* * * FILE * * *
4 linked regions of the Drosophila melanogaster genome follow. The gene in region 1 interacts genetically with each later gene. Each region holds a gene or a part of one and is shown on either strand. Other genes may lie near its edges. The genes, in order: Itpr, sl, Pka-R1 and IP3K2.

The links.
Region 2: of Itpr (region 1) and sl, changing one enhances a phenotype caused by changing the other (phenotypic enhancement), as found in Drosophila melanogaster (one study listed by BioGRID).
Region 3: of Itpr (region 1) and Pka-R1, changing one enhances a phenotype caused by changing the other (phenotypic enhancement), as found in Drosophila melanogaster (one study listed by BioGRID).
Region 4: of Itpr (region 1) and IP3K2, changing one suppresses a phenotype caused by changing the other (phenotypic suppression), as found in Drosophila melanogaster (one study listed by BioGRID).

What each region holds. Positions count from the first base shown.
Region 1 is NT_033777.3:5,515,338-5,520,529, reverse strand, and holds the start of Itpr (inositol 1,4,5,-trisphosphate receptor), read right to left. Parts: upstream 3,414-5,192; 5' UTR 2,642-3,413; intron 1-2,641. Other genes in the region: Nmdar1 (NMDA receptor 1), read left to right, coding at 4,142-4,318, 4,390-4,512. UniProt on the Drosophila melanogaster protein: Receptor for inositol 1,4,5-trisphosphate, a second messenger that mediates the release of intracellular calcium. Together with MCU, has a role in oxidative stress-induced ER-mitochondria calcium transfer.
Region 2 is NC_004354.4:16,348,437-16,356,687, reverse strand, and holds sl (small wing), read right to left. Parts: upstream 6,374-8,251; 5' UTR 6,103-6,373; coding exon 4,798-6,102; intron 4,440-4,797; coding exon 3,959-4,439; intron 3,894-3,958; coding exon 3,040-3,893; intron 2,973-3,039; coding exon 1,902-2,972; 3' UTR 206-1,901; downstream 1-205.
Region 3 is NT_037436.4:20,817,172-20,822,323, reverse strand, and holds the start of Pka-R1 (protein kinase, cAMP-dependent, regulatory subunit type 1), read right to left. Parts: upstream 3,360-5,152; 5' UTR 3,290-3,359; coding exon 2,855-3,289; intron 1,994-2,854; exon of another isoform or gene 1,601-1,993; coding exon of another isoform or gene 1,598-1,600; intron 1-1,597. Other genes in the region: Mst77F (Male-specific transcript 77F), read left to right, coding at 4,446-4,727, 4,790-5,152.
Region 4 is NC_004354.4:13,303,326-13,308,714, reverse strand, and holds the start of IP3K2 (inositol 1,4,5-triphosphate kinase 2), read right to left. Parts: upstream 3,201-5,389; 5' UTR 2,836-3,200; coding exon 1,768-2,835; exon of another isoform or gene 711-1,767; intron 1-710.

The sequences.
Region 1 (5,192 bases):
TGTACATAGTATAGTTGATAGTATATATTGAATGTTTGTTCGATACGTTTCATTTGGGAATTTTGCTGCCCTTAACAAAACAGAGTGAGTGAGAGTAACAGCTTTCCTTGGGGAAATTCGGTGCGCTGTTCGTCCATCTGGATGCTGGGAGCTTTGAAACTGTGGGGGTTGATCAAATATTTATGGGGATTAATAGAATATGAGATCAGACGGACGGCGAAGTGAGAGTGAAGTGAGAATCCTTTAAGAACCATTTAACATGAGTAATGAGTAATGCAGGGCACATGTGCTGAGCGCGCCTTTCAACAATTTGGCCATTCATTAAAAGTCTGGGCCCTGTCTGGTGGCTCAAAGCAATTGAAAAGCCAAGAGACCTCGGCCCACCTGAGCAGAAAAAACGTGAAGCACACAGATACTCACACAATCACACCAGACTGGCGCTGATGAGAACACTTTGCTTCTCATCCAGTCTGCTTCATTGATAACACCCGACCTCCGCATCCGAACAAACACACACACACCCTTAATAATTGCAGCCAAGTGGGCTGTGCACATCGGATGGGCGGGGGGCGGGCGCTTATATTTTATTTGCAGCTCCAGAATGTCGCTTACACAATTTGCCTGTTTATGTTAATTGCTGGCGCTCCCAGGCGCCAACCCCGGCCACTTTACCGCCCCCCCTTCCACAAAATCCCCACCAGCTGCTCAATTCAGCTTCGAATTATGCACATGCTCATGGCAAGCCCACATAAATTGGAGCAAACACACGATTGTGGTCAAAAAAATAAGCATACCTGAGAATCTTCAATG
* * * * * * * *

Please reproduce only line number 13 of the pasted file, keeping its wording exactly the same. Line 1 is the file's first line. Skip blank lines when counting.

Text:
TGTACATAGTATAGTTGATAGTATATATTGAATGTTTGTTCGATACGTTTCATTTGGGAATTTTGCTGCCCTTAACAAAACAGAGTGAGTGAGAGTAACAGCTTTCCTTGGGGAAATTCGGTGCGCTGTTCGTCCATCTGGATGCTGGGAGCTTTGAAACTGTGGGGGTTGATCAAATATTTATGGGGATTAATAGAATATGAGATCAGACGGACGGCGAAGTGAGAGTGAAGTGAGAATCCTTTAAGAACCATTTAACATGAGTAATGAGTAATGCAGGGCACATGTGCTGAGCGCGCCTTTCAACAATTTGGCCATTCATTAAAAGTCTGGGCCCTGTCTGGTGGCTCAAAGCAATTGAAAAGCCAAGAGACCTCGGCCCACCTGAGCAGAAAAAACGTGAAGCACACAGATACTCACACAATCACACCAGACTGGCGCTGATGAGAACACTTTGCTTCTCATCCAGTCTGCTTCATTGATAACACCCGACCTCCGCATCCGAACAAACACACACACACCCTTAATAATTGCAGCCAAGTGGGCTGTGCACATCGGATGGGCGGGGGGCGGGCGCTTATATTTTATTTGCAGCTCCAGAATGTCGCTTACACAATTTGCCTGTTTATGTTAATTGCTGGCGCTCCCAGGCGCCAACCCCGGCCACTTTACCGCCCCCCCTTCCACAAAATCCCCACCAGCTGCTCAATTCAGCTTCGAATTATGCACATGCTCATGGCAAGCCCACATAAATTGGAGCAAACACACGATTGTGGTCAAAAAAATAAGCATACCTGAGAATCTTCAATG